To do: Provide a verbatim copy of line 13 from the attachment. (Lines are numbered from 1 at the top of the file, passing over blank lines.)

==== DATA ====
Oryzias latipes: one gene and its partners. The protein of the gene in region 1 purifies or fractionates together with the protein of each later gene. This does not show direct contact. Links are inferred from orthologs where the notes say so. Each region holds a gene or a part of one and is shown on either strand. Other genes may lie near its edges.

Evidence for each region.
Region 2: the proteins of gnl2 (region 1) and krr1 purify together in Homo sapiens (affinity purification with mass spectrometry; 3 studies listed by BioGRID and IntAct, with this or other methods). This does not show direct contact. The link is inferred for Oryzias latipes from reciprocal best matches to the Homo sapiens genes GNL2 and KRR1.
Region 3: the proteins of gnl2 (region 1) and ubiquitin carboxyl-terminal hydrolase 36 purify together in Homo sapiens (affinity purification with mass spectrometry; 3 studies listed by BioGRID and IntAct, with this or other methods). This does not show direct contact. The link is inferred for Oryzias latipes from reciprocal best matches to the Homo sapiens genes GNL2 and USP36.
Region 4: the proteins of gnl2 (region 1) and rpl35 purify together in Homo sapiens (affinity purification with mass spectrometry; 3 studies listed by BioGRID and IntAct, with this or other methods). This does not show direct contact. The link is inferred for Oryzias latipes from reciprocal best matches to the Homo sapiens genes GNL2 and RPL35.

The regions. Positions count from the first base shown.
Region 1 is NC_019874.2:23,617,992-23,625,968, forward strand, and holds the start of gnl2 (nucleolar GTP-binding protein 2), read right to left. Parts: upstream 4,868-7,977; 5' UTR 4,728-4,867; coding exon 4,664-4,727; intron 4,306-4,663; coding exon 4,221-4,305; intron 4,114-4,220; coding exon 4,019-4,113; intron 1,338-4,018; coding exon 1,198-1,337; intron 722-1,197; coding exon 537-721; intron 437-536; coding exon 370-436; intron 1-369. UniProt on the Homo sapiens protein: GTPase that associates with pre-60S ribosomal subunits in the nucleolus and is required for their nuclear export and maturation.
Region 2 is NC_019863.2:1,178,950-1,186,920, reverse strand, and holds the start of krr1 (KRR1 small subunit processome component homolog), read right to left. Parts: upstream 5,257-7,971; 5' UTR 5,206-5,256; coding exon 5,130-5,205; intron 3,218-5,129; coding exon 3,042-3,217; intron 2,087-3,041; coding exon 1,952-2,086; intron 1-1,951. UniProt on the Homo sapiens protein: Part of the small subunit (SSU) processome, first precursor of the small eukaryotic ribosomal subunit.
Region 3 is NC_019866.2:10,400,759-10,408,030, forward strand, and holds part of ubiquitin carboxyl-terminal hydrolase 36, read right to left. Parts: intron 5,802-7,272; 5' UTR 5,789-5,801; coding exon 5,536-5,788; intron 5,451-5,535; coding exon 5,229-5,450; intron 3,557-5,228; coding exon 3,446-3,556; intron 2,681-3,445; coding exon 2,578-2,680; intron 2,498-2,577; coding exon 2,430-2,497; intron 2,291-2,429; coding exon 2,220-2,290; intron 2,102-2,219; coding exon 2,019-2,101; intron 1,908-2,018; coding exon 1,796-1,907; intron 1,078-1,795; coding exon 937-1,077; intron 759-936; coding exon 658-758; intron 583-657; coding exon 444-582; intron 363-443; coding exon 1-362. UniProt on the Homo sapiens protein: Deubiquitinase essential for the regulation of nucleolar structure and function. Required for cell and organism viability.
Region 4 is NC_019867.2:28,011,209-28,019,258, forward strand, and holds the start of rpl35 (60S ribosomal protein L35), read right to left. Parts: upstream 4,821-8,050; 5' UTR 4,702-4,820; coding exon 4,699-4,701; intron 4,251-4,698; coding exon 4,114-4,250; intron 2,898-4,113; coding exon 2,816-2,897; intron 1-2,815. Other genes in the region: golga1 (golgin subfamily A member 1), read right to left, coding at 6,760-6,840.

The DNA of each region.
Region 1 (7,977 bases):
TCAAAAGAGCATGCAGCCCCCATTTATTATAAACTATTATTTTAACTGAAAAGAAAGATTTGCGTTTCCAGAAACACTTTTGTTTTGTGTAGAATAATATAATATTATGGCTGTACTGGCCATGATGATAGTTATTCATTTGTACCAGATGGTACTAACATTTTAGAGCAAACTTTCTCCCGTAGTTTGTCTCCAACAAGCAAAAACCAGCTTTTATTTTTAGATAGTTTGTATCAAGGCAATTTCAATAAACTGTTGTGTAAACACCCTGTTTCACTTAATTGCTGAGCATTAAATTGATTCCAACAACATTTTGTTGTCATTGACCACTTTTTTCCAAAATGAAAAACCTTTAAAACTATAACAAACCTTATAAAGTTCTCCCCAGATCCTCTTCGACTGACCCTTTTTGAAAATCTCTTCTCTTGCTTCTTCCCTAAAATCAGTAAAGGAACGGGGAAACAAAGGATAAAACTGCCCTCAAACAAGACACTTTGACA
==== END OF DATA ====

TCAAAAGAGCATGCAGCCCCCATTTATTATAAACTATTATTTTAACTGAAAAGAAAGATTTGCGTTTCCAGAAACACTTTTGTTTTGTGTAGAATAATATAATATTATGGCTGTACTGGCCATGATGATAGTTATTCATTTGTACCAGATGGTACTAACATTTTAGAGCAAACTTTCTCCCGTAGTTTGTCTCCAACAAGCAAAAACCAGCTTTTATTTTTAGATAGTTTGTATCAAGGCAATTTCAATAAACTGTTGTGTAAACACCCTGTTTCACTTAATTGCTGAGCATTAAATTGATTCCAACAACATTTTGTTGTCATTGACCACTTTTTTCCAAAATGAAAAACCTTTAAAACTATAACAAACCTTATAAAGTTCTCCCCAGATCCTCTTCGACTGACCCTTTTTGAAAATCTCTTCTCTTGCTTCTTCCCTAAAATCAGTAAAGGAACGGGGAAACAAAGGATAAAACTGCCCTCAAACAAGACACTTTGACA